First you need to figure out if..
A. Does the motor care if it is driven when stalled. Many small motors will quite happily stay stalled almost indefinitely especially when attached to a large metal plate. Handling you holding the switch too long would definitely be anon-issue in this case.
B. Does the motor already have a built in mechanism to cut the power when the load exceeds some threshold. This should be fairly obvious when running it. If it does not you should be able to hear it straining and getting warm. If you can't detect it that way, use an ammeter in series with the switch and see what it does.
Options if neither of those are true.
A resettable fuse is one. However, you would only need one, not two. Put it in the positive wire that comes from the battery before the switch.
However, the fuse would need to be a slow one so that it does not open when the start current flows and would ALSO need to have a reset delay so that it does not just flip on and off rapidly.
These devices are not really intended for high usage, they are more designed to do nothing most of their lives and only act under exception conditions. As such, I would not recommend this approach.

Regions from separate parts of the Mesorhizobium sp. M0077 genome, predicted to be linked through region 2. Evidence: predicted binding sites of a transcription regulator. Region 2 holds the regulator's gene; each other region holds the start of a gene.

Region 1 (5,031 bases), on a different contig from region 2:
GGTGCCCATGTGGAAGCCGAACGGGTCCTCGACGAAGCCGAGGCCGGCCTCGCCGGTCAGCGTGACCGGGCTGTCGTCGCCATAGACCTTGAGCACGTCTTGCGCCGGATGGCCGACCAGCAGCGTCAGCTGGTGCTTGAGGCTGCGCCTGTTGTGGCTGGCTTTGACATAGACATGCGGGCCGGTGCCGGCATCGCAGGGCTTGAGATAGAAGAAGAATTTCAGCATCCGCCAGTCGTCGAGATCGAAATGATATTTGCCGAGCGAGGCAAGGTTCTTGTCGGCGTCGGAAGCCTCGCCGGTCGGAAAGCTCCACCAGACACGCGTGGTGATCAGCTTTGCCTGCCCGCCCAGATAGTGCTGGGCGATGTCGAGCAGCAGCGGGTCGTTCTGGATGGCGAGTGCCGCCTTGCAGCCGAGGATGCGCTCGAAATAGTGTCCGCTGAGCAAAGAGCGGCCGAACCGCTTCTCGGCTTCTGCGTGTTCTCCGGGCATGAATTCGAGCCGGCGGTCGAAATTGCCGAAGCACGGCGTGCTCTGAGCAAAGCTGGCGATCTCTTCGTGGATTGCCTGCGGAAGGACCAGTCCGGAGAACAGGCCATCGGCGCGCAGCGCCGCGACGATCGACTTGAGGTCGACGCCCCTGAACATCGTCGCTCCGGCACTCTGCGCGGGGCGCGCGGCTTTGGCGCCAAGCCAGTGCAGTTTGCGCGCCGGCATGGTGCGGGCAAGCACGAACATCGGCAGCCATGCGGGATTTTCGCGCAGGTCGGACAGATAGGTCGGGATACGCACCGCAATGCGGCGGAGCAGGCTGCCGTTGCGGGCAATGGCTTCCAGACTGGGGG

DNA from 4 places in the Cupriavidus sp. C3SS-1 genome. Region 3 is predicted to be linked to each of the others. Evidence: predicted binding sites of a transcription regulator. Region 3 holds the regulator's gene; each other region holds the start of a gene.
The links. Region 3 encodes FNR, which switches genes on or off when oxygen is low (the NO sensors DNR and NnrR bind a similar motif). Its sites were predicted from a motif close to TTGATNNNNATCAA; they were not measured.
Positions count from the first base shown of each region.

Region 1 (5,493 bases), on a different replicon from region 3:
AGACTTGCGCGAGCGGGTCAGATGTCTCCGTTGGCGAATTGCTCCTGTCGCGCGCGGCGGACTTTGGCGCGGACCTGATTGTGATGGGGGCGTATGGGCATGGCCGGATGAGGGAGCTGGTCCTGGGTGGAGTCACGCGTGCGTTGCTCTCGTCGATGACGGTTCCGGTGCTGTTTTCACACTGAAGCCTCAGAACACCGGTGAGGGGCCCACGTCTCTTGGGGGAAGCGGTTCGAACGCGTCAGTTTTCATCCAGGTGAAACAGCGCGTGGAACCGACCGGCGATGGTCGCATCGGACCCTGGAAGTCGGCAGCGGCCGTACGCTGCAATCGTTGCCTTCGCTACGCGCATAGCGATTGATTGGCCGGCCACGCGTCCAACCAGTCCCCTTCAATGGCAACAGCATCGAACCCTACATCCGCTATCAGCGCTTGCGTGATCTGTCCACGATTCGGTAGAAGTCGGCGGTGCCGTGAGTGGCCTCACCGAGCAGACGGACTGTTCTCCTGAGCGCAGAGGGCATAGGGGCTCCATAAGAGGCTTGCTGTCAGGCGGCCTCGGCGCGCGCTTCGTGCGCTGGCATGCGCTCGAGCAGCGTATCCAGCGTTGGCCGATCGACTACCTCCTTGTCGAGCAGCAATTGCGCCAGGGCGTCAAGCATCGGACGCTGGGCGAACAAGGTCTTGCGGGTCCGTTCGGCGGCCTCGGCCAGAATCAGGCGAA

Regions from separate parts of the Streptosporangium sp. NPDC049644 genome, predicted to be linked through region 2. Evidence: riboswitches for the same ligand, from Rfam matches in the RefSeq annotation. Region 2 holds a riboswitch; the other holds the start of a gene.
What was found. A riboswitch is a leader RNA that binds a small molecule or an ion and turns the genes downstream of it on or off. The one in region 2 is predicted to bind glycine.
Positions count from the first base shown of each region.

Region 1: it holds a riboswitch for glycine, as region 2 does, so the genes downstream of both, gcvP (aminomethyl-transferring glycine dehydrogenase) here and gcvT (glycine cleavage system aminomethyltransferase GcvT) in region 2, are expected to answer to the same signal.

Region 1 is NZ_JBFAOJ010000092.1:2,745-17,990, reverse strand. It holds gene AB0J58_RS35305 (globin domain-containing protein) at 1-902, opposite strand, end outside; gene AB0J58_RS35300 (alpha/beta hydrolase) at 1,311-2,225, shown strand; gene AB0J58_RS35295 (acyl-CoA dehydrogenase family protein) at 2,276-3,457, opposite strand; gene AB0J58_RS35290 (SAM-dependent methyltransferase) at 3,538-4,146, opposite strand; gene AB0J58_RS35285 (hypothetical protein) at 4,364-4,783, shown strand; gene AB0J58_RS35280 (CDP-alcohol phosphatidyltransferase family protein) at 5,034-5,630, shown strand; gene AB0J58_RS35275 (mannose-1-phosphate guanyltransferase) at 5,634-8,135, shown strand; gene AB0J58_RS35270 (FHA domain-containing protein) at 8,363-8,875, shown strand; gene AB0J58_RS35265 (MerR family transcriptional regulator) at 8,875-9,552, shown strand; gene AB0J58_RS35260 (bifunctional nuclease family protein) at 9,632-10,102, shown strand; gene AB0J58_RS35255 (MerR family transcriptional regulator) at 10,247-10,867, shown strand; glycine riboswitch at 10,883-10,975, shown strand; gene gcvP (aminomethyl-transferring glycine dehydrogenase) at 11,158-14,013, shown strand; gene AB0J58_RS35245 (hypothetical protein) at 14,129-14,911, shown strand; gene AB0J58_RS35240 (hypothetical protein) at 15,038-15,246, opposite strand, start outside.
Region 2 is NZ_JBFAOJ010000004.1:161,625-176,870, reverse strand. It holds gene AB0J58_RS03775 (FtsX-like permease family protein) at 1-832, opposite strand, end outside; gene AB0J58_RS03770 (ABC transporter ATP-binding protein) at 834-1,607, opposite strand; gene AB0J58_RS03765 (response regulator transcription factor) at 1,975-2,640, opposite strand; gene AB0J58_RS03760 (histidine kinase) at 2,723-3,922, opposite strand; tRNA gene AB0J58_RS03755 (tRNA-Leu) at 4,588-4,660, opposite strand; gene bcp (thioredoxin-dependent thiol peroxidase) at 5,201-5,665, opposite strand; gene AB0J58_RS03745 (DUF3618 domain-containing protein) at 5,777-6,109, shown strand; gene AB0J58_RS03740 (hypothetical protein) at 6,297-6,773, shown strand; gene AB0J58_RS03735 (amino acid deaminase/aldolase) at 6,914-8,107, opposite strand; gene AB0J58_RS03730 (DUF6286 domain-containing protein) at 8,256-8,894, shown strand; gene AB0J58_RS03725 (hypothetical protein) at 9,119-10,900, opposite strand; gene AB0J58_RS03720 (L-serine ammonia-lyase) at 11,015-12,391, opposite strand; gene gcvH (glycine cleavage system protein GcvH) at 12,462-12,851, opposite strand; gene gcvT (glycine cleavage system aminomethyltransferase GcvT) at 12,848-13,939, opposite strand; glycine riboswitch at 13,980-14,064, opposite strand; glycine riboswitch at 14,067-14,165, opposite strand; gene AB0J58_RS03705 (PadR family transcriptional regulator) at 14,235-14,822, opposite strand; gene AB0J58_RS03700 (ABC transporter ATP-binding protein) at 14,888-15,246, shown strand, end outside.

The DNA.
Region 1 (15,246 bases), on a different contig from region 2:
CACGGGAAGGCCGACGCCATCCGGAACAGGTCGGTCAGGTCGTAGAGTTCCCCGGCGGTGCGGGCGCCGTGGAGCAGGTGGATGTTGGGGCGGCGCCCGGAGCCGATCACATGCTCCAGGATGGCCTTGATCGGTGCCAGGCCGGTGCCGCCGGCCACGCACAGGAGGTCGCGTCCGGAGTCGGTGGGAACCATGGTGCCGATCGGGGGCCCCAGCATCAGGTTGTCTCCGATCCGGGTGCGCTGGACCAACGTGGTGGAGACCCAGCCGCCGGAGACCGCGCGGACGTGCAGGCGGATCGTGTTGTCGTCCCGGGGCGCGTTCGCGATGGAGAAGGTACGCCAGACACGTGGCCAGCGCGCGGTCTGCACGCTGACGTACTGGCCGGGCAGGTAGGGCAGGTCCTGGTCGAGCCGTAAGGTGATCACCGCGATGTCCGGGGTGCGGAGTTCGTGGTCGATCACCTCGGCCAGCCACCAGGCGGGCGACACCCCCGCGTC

You could add a thermal switch attached to the motor body. If it gets hot, it would cut the power to the motor till it cools down again.
Not exactly a great solution, but it is a safe, and simple one that will help protect you if the switch gets stuck in the closed position.
Smart Current Sensing
A better alternative is to use a circuit that monitors the current and detects the motor hitting the bump stops and then shuts off the motor. Once in that state the circuit would remain off till the demand from the switch changes.
Note, again this circuit needs to be smart enough to ignore the large, changing current, that happens when the motor first starts.
Limit switches / sensors
This is more of a mechanical solution with some wiring. Using two switches and diodes, or sensors, you can detect the end points of the actuator motion and disconnect the power from the motor when it reaches the appropriate position. (See image in Janka's Answer.)
Although a simple fix electrically, this method does of course require some tricky mechanics, especially, in an engine environment where grease, oil, and dirt can bung-up the works.
It does however add a nice feature that you get feedback on the current position and can light a warning light when the thing is open/closed.